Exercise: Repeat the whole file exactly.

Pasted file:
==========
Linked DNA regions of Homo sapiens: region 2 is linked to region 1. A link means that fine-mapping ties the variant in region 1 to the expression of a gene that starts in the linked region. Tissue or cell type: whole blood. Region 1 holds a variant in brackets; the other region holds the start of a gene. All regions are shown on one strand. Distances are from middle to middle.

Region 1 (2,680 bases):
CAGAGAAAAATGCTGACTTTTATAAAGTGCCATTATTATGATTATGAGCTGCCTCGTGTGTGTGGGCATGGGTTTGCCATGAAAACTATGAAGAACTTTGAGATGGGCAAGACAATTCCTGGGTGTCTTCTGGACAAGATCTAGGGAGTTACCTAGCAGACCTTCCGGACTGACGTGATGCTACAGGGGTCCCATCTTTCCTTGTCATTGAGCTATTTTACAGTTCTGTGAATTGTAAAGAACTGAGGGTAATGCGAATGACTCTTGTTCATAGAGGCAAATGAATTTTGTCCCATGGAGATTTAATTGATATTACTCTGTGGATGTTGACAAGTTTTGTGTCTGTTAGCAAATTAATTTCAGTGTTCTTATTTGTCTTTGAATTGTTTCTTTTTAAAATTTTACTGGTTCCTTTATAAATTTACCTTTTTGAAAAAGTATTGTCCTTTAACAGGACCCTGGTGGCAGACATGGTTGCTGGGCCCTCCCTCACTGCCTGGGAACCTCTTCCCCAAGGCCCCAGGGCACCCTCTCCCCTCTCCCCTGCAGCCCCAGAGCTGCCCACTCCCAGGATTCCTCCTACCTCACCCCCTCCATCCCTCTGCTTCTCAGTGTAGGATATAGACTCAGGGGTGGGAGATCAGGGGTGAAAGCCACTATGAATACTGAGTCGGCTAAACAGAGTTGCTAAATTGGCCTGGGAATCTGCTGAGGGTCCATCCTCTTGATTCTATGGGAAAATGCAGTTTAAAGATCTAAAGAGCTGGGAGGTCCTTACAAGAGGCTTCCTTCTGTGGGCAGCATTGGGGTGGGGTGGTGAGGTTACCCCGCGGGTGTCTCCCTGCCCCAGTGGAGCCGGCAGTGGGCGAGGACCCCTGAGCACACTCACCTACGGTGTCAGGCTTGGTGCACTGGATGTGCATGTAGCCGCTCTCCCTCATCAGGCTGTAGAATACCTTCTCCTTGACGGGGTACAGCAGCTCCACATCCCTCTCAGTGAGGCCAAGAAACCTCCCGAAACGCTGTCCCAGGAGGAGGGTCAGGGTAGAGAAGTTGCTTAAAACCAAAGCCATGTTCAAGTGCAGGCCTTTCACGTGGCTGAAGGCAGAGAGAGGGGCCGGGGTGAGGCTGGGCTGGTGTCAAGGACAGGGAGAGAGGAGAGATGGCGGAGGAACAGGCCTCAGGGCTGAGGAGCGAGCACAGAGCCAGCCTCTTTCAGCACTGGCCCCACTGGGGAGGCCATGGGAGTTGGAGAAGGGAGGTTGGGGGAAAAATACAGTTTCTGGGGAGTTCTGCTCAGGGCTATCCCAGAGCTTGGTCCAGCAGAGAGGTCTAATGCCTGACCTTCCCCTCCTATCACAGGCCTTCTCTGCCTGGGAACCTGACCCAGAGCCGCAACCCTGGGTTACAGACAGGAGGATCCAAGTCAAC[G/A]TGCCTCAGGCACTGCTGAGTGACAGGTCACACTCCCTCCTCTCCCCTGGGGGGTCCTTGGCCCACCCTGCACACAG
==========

Linked DNA regions of Homo sapiens: region 2 is linked to region 1. A link means that fine-mapping ties the variant in region 1 to the expression of a gene that starts in the linked region. Tissue or cell type: whole blood. Region 1 holds a variant in brackets; the other region holds the start of a gene. All regions are shown on one strand. Distances are from middle to middle.

Region 1 (2,680 bases):
CAGAGAAAAATGCTGACTTTTATAAAGTGCCATTATTATGATTATGAGCTGCCTCGTGTGTGTGGGCATGGGTTTGCCATGAAAACTATGAAGAACTTTGAGATGGGCAAGACAATTCCTGGGTGTCTTCTGGACAAGATCTAGGGAGTTACCTAGCAGACCTTCCGGACTGACGTGATGCTACAGGGGTCCCATCTTTCCTTGTCATTGAGCTATTTTACAGTTCTGTGAATTGTAAAGAACTGAGGGTAATGCGAATGACTCTTGTTCATAGAGGCAAATGAATTTTGTCCCATGGAGATTTAATTGATATTACTCTGTGGATGTTGACAAGTTTTGTGTCTGTTAGCAAATTAATTTCAGTGTTCTTATTTGTCTTTGAATTGTTTCTTTTTAAAATTTTACTGGTTCCTTTATAAATTTACCTTTTTGAAAAAGTATTGTCCTTTAACAGGACCCTGGTGGCAGACATGGTTGCTGGGCCCTCCCTCACTGCCTGGGAACCTCTTCCCCAAGGCCCCAGGGCACCCTCTCCCCTCTCCCCTGCAGCCCCAGAGCTGCCCACTCCCAGGATTCCTCCTACCTCACCCCCTCCATCCCTCTGCTTCTCAGTGTAGGATATAGACTCAGGGGTGGGAGATCAGGGGTGAAAGCCACTATGAATACTGAGTCGGCTAAACAGAGTTGCTAAATTGGCCTGGGAATCTGCTGAGGGTCCATCCTCTTGATTCTATGGGAAAATGCAGTTTAAAGATCTAAAGAGCTGGGAGGTCCTTACAAGAGGCTTCCTTCTGTGGGCAGCATTGGGGTGGGGTGGTGAGGTTACCCCGCGGGTGTCTCCCTGCCCCAGTGGAGCCGGCAGTGGGCGAGGACCCCTGAGCACACTCACCTACGGTGTCAGGCTTGGTGCACTGGATGTGCATGTAGCCGCTCTCCCTCATCAGGCTGTAGAATACCTTCTCCTTGACGGGGTACAGCAGCTCCACATCCCTCTCAGTGAGGCCAAGAAACCTCCCGAAACGCTGTCCCAGGAGGAGGGTCAGGGTAGAGAAGTTGCTTAAAACCAAAGCCATGTTCAAGTGCAGGCCTTTCACGTGGCTGAAGGCAGAGAGAGGGGCCGGGGTGAGGCTGGGCTGGTGTCAAGGACAGGGAGAGAGGAGAGATGGCGGAGGAACAGGCCTCAGGGCTGAGGAGCGAGCACAGAGCCAGCCTCTTTCAGCACTGGCCCCACTGGGGAGGCCATGGGAGTTGGAGAAGGGAGGTTGGGGGAAAAATACAGTTTCTGGGGAGTTCTGCTCAGGGCTATCCCAGAGCTTGGTCCAGCAGAGAGGTCTAATGCCTGACCTTCCCCTCCTATCACAGGCCTTCTCTGCCTGGGAACCTGACCCAGAGCCGCAACCCTGGGTTACAGACAGGAGGATCCAAGTCAAC[G/A]TGCCTCAGGCACTGCTGAGTGACAGGTCACACTCCCTCCTCTCCCCTGGGGGGTCCTTGGCCCACCCTGCACACAG